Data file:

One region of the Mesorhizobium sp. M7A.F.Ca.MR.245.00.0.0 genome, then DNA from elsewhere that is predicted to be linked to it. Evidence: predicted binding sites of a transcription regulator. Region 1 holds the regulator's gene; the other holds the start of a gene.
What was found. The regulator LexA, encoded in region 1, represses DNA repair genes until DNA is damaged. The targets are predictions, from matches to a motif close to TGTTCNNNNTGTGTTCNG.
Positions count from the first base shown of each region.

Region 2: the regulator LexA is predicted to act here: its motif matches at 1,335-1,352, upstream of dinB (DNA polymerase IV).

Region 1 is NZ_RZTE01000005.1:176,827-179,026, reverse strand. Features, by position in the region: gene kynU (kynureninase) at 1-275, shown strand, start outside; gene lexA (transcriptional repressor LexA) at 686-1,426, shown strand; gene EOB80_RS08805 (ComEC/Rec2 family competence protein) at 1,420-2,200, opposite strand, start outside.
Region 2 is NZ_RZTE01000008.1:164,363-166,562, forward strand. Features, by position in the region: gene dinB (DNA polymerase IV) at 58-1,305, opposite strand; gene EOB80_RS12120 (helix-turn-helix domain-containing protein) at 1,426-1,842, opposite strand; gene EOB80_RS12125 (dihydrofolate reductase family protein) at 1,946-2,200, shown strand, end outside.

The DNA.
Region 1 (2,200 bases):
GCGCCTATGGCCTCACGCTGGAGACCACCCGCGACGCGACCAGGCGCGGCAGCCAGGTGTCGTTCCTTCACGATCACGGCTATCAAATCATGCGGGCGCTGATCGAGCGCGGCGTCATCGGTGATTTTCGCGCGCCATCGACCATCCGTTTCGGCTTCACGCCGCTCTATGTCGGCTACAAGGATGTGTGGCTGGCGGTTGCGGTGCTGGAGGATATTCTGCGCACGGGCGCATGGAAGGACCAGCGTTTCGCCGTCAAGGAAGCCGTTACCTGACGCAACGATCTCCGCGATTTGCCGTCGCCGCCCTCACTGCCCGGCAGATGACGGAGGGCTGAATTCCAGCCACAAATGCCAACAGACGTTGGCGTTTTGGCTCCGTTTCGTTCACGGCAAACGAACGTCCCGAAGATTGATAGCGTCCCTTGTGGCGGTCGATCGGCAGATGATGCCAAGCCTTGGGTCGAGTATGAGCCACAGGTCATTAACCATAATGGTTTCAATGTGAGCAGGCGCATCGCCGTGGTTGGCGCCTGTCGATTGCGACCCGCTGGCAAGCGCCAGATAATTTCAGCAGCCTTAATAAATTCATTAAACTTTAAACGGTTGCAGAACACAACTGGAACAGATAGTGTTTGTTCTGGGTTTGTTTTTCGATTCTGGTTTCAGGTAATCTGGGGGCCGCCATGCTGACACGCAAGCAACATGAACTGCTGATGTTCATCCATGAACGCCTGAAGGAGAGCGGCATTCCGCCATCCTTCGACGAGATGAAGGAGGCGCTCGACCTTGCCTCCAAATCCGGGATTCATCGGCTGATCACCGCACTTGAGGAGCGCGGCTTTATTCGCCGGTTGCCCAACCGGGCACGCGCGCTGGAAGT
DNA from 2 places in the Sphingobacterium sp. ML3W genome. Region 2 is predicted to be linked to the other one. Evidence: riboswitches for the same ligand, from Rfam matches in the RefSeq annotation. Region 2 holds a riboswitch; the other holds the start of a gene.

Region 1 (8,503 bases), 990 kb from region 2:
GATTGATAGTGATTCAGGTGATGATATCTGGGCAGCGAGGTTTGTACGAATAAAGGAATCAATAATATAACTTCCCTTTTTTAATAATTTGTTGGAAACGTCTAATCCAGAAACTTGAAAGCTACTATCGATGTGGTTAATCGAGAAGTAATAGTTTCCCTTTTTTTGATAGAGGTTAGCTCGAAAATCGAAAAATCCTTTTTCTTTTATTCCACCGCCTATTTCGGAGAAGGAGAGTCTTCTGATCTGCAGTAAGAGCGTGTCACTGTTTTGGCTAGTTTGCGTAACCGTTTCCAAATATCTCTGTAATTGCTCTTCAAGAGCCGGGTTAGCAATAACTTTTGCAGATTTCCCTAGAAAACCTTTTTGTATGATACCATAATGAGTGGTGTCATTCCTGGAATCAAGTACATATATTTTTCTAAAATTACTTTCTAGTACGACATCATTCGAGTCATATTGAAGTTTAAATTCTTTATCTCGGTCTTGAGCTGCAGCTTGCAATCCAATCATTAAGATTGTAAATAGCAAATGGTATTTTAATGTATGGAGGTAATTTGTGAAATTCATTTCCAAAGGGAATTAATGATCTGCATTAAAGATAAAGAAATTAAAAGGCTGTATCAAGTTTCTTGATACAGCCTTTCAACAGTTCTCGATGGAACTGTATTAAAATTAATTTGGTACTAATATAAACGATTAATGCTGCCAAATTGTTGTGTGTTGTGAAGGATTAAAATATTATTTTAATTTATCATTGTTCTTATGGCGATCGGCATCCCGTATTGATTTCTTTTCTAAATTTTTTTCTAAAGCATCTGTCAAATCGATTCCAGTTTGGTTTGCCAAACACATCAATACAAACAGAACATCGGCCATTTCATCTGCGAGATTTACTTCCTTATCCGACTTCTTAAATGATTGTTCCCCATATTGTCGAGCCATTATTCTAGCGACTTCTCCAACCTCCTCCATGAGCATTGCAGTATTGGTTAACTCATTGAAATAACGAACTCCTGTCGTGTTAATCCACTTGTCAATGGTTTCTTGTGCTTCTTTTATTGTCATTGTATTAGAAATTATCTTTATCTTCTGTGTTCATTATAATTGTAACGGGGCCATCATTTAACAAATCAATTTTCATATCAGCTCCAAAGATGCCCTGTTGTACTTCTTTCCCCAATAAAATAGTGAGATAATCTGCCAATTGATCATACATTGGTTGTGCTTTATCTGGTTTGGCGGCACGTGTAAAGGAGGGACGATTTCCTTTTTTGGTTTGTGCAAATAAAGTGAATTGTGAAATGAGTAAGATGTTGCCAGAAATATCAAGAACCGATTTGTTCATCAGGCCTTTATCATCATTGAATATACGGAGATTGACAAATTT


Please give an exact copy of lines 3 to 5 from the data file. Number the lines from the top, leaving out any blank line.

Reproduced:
Positions count from the first base shown of each region.

Region 2: the regulator LexA is predicted to act here: its motif matches at 1,335-1,352, upstream of dinB (DNA polymerase IV).

Region 1 is NZ_RZTE01000005.1:176,827-179,026, reverse strand. Features, by position in the region: gene kynU (kynureninase) at 1-275, shown strand, start outside; gene lexA (transcriptional repressor LexA) at 686-1,426, shown strand; gene EOB80_RS08805 (ComEC/Rec2 family competence protein) at 1,420-2,200, opposite strand, start outside.